Trapped: Mentally Ill Persons in Our Nation’s Prisons and Jails

Photography by: Jenn Ackerman

Trapped: Mentally Ill Persons in Our Nation’s Prisons and Jails

The continuous withdrawal of mental health funding has turned jails and prisons across the U.S. into the default mental health facilities. A report in 2006 by the U.S. Department of Justice showed that the number of Americans with mental illnesses who are incarcerated in the nation’s prisons and jails is disproportionately high. Almost 555,000 people with mental illness are incarcerated, while fewer than 55,000 persons are being treated in designated mental health hospitals.

The problem with the mental health system in our country did not spring up overnight. “There was a shift in the way our society sees mental illness,” says psychologist Dr. Stephanie Roby. “We saw a fallout from the 1960s when we were institutionalizing everyone. Society reacted by saying the community needs to be more responsible for these individuals.”

The goal was to reduce the number of mental health patients housed in large government-operated, public psychiatric hospitals by shifting their care to local communities where programs would be created to handle their special needs. “It was a great idea in theory,” says Dr. Roby. “Unfortunately, mentally ill people do a lot of inappropriate things, they are misunderstood and they commit crimes….” As a result, they then have ended up as inmates in our country’s prisons and jails, rather than receiving treatment in mental health facilities.

Even worse, as the prisons and jails in our country have become the dumping ground for mentally ill people, we will end up simply replicating what happened in the 1960s when they just warehoused mentally ill persons in large public psychiatric hospitals and then sent them back onto the streets to fend for themselves.

The documentary video that is presented below was produced at The Kentucky State Reformatory in La Grange, Kentucky. “We are the surrogate mental hospitals now,” said Warden Larry Chandler. With the rapidly rising number of mentally ill prisoners, the reformatory was forced to rebuild a system that was designed for correctional security. It was never intended to be a mental health facility. However, by necessity mental health treatment has quickly become one of its primary goals. Unfortunately, this situation is not unique to Kentucky. The continuous withdrawal of mental health funding has turned jails and prisons all across the U.S. into the default mental health facilities.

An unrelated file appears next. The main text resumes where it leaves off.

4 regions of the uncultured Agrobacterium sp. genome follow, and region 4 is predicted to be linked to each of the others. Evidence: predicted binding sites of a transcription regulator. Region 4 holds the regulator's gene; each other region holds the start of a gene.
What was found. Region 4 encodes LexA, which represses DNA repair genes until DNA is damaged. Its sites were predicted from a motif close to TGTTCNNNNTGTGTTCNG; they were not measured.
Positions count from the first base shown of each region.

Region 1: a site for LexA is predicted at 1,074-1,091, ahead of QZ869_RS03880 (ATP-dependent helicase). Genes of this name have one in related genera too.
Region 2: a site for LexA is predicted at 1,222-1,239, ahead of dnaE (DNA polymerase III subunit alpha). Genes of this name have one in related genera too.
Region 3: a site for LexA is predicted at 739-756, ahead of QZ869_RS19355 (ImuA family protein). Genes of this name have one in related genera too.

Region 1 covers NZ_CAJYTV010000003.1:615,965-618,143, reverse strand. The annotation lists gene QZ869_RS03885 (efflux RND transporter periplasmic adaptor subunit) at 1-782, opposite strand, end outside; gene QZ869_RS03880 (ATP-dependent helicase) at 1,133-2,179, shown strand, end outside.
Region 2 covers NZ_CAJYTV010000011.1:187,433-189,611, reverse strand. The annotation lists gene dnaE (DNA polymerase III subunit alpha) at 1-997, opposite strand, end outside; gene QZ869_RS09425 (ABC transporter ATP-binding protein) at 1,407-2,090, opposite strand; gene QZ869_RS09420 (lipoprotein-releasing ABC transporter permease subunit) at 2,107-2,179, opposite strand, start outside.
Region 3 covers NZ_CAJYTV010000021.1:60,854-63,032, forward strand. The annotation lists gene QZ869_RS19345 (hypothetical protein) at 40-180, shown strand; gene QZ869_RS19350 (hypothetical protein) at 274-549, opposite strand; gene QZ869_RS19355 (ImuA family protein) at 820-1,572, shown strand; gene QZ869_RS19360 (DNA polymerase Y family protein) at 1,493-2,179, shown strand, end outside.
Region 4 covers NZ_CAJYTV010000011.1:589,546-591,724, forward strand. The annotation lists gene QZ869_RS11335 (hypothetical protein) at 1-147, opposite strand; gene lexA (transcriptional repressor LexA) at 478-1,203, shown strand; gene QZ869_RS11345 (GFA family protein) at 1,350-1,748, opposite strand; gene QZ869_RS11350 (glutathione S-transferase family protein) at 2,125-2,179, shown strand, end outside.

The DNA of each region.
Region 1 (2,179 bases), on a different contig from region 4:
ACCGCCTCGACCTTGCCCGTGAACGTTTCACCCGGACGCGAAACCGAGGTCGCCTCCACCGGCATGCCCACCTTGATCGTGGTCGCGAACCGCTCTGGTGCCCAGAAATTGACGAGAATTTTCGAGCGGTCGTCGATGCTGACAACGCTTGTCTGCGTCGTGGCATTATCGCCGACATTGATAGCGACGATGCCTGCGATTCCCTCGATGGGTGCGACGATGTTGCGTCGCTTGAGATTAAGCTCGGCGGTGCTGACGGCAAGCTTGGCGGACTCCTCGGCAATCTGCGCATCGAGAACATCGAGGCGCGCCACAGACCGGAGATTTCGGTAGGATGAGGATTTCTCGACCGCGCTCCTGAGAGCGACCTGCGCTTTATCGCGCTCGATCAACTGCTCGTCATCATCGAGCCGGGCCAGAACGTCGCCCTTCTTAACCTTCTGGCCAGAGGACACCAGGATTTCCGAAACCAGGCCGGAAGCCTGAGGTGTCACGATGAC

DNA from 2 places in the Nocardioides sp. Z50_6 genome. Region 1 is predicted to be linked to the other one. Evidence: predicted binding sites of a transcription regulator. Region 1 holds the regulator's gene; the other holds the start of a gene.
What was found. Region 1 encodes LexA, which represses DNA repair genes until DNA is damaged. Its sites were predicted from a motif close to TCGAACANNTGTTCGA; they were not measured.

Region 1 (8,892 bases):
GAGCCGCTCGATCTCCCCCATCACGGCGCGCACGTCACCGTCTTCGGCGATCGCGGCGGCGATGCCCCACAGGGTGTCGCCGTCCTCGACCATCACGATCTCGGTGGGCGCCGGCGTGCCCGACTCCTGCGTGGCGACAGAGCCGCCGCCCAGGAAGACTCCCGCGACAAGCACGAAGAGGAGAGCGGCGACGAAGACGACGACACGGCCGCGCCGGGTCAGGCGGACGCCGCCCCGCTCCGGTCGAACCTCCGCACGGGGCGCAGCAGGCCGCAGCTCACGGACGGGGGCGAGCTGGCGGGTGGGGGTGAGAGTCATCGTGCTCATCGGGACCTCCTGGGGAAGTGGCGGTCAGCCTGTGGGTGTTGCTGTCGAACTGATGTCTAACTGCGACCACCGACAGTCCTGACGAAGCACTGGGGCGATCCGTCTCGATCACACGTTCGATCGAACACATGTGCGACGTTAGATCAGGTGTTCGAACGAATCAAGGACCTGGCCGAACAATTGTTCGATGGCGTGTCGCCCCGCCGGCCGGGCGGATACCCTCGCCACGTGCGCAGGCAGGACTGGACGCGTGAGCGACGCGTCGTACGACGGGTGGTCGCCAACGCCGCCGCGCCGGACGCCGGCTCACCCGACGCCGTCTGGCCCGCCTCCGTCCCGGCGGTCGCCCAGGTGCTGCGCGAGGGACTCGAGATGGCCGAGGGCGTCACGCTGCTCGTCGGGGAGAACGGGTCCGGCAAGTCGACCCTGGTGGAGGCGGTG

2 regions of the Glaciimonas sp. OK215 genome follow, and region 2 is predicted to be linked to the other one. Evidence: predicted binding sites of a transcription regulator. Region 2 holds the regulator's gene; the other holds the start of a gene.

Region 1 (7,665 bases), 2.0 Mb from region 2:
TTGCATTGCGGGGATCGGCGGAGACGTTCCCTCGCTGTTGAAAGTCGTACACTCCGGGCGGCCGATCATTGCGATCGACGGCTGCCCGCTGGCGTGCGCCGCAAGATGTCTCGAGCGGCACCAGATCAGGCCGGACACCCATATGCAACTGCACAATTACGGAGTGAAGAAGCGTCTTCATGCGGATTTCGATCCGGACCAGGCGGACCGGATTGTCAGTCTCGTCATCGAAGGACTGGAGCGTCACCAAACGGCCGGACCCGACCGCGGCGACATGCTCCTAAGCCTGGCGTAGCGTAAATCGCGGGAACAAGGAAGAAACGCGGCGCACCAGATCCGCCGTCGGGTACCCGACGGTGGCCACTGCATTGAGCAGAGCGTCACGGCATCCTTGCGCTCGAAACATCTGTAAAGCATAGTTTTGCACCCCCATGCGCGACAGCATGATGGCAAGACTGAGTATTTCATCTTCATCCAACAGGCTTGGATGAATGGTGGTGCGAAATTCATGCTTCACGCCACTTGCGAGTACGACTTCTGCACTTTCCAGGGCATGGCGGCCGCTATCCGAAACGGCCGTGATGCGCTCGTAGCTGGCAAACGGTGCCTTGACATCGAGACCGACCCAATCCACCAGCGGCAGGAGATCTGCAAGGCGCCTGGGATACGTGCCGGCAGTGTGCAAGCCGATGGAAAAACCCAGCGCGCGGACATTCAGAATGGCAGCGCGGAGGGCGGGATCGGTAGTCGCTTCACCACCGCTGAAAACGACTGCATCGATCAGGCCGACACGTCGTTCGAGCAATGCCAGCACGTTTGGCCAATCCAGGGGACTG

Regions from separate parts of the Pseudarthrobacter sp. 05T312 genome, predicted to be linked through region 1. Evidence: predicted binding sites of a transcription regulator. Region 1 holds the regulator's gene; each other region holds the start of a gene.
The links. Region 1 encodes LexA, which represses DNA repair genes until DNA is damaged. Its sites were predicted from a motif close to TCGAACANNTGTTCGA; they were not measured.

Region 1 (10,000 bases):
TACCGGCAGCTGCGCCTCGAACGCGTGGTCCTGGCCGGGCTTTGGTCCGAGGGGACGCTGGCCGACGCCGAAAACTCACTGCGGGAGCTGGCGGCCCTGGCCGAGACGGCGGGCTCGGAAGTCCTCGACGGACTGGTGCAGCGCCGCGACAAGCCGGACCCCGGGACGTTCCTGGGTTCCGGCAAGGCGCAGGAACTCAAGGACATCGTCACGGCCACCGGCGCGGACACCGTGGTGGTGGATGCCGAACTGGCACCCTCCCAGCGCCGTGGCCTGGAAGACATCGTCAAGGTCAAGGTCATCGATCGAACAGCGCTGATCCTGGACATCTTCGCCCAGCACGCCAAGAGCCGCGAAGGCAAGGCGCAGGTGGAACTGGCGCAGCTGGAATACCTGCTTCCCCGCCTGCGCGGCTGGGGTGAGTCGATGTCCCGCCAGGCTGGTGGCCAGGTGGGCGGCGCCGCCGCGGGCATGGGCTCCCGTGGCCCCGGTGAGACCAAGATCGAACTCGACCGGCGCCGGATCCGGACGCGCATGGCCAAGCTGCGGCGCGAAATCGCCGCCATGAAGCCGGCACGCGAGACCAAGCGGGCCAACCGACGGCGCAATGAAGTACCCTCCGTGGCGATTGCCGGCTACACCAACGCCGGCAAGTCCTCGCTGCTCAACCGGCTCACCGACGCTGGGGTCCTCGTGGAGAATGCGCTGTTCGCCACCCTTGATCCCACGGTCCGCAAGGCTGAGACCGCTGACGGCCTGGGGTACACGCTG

Mentally Ill Prisoners at The Kentucky State Reformatory

Video by: Jenn Ackerman

You can read more about Jenn Ackerman’s project studying the treatment of mentally ill persons in the nation’s prisons and jails here.

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We Were Born to Shine: Obama Issues Commemoration for Gay Pride Month

Because We Believe:

Photography by: Annie Leibovitz

United States Senator Barack Obama released the following statement last week to commemorate Gay Pride Month:

“Pride Month is a reminder that while we have come a long way since the Stonewall riots in 1969, we still have a lot of work to do.

Too often, the issue of LGBT rights is exploited by those seeking to divide us. But at its core, this issue is about who we are as Americans. It’s about whether this nation is going to live up to its founding promise of equality by treating all its citizens with dignity and respect.

It’s time to turn the page on the bitterness and bigotry that fill so much of today’s LGBT rights debate. The rights of all Americans should be protected — whether it’s at work or anyplace else. “Don’t Ask, Don’t Tell” needs to be repealed because patriotism and a sense of duty should be the key tests for military service, not sexual orientation. Civil unions should give gay couples full rights. And those who commit hate crimes should be punished no matter whether those crimes are committed on account of race, religion, gender identity, or sexual orientation.

This Pride Month, let’s make our founding promise of equality a reality for every American.”

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Photo of the Day: You Can’t Go Home Again

Obama Issues Official Commemoration for Gay Pride Month

Because We Believe:

United States Senator Barack Obama released the following statement yesterday to commemorate Gay Pride Month:

“Pride Month is a reminder that while we have come a long way since the Stonewall riots in 1969, we still have a lot of work to do.